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Braboy v. Saul

United States District Court, E.D. Missouri, Eastern Division

August 26, 2019

LINDA D. BRABOY, Plaintiff,
v.
ANDREW M. SAUL, [1]Commissioner of Social Security Administration, Defendant.

          MEMORANDUM

          ABBIE CRITES-LEONI UNITED STATES MAGISTRATE JUDGE.

         Plaintiff Linda D. Braboy brings this action pursuant to 42 U.S.C. § 405(g), seeking judicial review of the Social Security Administration Commissioner's denial of her applications for Disability Insurance Benefits (“DIB”) under Title II of the Social Security Act and Supplemental Security Income (“SSI”) under Title XVI of the Act.

         An Administrative Law Judge (“ALJ”) found that, despite Braboy's severe impairments, she was not disabled as she had the residual functional capacity (“RFC”) to perform work existing in significant numbers in the national economy.

         This matter is pending before the undersigned United States Magistrate Judge, with consent of the parties, pursuant to 28 U.S.C. § 636(c). A summary of the entire record is presented in the parties' briefs and is repeated here only to the extent necessary.

         For the following reasons, the decision of the Commissioner will be affirmed.

         I. Procedural History

         Braboy filed her application for benefits on October 7, 2014, claiming that she became unable to work on January 1, 2010. (Tr. 788-801.) In her Disability Report, Braboy alleged disability due to the following conditions: spondylosis, scoliosis, neck pain, sciatic nerve pain, inflammation of the spine, ankle weakness, numbness in the hands and feet, heart valve problems, vasovagal syncopy, hip problems, rashes on the arms and legs, urination and bowel problems, obesity, and heel and ankle pain. (Tr. 827.) Braboy was 38 years of age at her alleged onset of disability. Id. Her applications were denied initially. (Tr.707.) Braboy's claims were denied by an ALJ on June 14, 2017, after a hearing. (Tr. 615-34.) On February 22, 2018, the Appeals Council denied Braboy's claim for review. (Tr. 1-3.) Thus, the decision of the ALJ stands as the final decision of the Commissioner. See 20 C.F.R. §§ 404.981, 416.1481.

         In this action, Braboy argues that the ALJ “failed to fully and fairly develop the record.” (Doc. 18 at 3.) Braboy also contends that the “decision of the ALJ is contrary to the weight of the evidence currently of record.” Id. at 6.

         II. The ALJ's Determination

         The ALJ first found that Braboy has not engaged in substantial gainful activity since January 1, 2010, the alleged onset date. (Tr. 621.) In addition, the ALJ concluded that Braboy has the following severe impairments: postural orthostatic tachycardia syndrome (“POTS”)[2]/ vasovagal syncope; degenerative disc disease and degenerative joint disease; obesity; hallux valgus of bilateral feet; pes planus; osteoarthritis of the feet, bilateral knees, and elbows; mild right sacroiliac joint arthritis; and obstructive sleep apnea. Id. The ALJ found that Braboy did not have an impairment or combination of impairments that met or medically equaled the severity of one of the listed impairments. (Tr. 622.)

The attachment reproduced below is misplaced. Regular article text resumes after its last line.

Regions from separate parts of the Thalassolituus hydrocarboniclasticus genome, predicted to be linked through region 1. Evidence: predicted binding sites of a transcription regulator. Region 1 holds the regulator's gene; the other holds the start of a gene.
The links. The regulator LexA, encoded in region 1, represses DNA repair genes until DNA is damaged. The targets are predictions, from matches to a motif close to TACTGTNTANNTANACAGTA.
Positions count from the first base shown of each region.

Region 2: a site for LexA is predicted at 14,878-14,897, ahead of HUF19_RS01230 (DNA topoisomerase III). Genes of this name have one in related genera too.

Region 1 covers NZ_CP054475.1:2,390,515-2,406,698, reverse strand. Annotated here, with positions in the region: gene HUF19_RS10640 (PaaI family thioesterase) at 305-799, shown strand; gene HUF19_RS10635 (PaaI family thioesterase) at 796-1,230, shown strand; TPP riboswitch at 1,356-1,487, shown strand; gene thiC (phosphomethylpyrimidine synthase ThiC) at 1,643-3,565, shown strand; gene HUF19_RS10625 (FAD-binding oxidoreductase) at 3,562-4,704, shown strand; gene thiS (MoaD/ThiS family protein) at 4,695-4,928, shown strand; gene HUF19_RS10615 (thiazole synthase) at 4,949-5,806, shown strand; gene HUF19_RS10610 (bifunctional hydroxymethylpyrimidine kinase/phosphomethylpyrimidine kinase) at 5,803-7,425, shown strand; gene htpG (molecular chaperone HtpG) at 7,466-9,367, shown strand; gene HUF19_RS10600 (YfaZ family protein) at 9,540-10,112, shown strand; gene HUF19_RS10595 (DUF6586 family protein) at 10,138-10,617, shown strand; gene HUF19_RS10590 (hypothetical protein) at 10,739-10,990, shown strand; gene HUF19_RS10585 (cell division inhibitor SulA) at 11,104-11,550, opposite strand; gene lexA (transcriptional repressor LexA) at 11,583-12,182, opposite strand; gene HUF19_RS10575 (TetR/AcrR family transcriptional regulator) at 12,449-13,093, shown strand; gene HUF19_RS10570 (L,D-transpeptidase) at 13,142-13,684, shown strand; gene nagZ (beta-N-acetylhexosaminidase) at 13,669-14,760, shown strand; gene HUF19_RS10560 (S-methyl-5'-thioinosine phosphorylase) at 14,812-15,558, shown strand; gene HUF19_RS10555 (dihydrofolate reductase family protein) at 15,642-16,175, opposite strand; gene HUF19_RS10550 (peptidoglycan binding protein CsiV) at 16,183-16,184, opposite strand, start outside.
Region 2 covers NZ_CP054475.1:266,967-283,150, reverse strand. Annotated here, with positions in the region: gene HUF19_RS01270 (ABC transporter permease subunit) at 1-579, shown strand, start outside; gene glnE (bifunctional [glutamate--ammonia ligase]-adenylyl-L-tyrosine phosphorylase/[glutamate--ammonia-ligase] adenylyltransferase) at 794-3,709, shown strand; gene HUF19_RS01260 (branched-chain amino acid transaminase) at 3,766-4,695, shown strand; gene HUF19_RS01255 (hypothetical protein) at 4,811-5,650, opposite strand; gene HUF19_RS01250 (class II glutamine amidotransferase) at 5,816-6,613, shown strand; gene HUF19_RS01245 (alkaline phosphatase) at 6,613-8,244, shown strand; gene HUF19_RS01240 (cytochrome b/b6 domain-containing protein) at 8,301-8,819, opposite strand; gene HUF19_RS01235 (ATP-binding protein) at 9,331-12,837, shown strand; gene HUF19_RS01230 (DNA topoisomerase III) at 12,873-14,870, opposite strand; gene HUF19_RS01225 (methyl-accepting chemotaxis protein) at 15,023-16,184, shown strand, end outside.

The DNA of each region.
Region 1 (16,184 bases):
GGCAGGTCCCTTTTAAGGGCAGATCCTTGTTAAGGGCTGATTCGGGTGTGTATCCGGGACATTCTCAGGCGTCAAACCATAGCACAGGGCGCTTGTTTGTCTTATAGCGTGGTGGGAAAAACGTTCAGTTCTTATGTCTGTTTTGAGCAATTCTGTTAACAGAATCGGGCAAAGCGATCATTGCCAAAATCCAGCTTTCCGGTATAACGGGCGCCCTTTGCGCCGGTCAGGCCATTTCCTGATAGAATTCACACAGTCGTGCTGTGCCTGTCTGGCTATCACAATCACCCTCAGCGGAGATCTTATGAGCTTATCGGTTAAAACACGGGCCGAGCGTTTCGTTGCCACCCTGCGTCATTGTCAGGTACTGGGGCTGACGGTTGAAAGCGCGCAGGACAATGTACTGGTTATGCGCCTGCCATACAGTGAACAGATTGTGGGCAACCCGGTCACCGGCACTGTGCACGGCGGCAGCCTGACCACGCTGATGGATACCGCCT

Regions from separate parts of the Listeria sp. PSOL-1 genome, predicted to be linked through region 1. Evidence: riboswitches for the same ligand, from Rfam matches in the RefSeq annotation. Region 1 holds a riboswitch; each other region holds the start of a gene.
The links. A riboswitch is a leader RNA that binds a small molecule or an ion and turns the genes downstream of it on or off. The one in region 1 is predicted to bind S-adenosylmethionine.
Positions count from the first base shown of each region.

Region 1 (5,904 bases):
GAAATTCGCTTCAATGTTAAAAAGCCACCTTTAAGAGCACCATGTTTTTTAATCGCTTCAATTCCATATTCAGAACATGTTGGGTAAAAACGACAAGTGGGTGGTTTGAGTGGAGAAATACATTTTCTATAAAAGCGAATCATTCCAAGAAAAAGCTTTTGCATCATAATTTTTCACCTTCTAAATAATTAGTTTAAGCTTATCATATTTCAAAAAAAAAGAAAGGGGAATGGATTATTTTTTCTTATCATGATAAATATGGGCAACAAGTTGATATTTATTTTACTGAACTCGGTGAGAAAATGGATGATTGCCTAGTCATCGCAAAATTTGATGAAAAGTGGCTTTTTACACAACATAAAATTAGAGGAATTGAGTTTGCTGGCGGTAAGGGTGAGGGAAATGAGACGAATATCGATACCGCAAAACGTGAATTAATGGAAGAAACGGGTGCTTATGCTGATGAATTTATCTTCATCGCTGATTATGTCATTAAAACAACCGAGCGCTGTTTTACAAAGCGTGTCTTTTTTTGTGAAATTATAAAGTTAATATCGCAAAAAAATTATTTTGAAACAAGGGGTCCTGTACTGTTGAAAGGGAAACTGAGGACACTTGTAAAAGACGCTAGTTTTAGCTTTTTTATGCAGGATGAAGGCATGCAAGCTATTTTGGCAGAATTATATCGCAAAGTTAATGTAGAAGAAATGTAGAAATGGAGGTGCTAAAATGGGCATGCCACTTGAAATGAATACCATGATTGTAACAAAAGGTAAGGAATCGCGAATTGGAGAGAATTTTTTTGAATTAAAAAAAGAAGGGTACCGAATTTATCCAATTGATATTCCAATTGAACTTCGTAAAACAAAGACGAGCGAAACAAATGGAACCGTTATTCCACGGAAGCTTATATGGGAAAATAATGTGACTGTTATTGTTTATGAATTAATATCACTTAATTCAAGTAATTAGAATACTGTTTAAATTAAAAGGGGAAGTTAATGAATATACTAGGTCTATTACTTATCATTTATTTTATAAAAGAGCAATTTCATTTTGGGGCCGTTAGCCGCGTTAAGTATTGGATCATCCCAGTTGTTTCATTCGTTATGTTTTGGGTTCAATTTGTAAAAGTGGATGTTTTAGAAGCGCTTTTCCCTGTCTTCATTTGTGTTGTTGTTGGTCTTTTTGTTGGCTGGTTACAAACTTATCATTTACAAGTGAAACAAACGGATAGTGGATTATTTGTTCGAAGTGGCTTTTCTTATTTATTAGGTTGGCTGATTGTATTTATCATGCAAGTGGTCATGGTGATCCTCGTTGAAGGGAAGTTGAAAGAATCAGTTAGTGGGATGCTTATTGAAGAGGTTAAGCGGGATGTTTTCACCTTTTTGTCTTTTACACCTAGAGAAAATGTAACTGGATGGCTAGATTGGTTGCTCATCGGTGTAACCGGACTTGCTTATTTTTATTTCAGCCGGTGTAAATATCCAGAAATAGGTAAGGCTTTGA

As to Braboy's RFC, the ALJ stated:

After careful consideration of the entire record, I find that the claimant has the residual functional capacity to perform sedentary work as defined in 20 CFR 404.1567(a) and 416.967(a) with the following limitations. The claimant can occasionally climb ramps or stairs, but no ladders, ropes, or scaffolds. She can occasionally balance, stoop, kneel, crouch, or crawl. She can occasionally reach overhead and can frequently reach in all other directions. She should never be exposed to unprotected heights, moving mechanical parts, vibration, or operating a motor vehicle as a job duty.

(Tr. 622-23.)

         The ALJ found that Braboy was unable to perform any past work, but was capable of performing other jobs existing in significant numbers in the national economy, such as patcher, surveillance system monitor, and polisher. (Tr. 626-28.) The ALJ therefore concluded that Braboy was not under a disability, as defined in the Social Security Act, from January 1, 2010, through the date of the decision. (Tr. 628.)

         The ALJ's final decision reads as follows:

Based on the application for a period of disability and disability insurance benefits protectively filed on October 7, 2014, the claimant is not disabled under sections 216(i) and 223(d) of the Social Security Act.
Based on the application for supplemental security income protectively filed on October 7, 2014, the claimant is not disabled under section 1614(a)(3)(A) of the Social Security Act.

(Tr. 629.)

         III. Applicable Law

         III.A. Standard of Review

         The decision of the Commissioner must be affirmed if it is supported by substantial evidence on the record as a whole. 42 U.S.C. § 405(g); Richardson v. Perales, 402 U.S. 389, 401 (1971); Estes v. Barnhart, 275 F.3d 722, 724 (8th Cir. 2002). Substantial evidence is less than a preponderance of the evidence, but enough that a reasonable person would find it adequate to support the conclusion. Johnson v. Apfel, 240 F.3d 1145, 1147 (8th Cir. 2001). This “substantial evidence test, ” however, is “more than a mere search of the record for evidence supporting the Commissioner's findings.” Coleman v. Astrue, 498 F.3d 767, 770 (8th Cir. 2007) (internal quotation marks and citation omitted). “Substantial evidence on the record as a whole . . . requires a more scrutinizing analysis.” Id. (internal quotation marks and citations omitted).

         To determine whether the Commissioner's decision is supported by substantial evidence on the record as a whole, the Court must review ...


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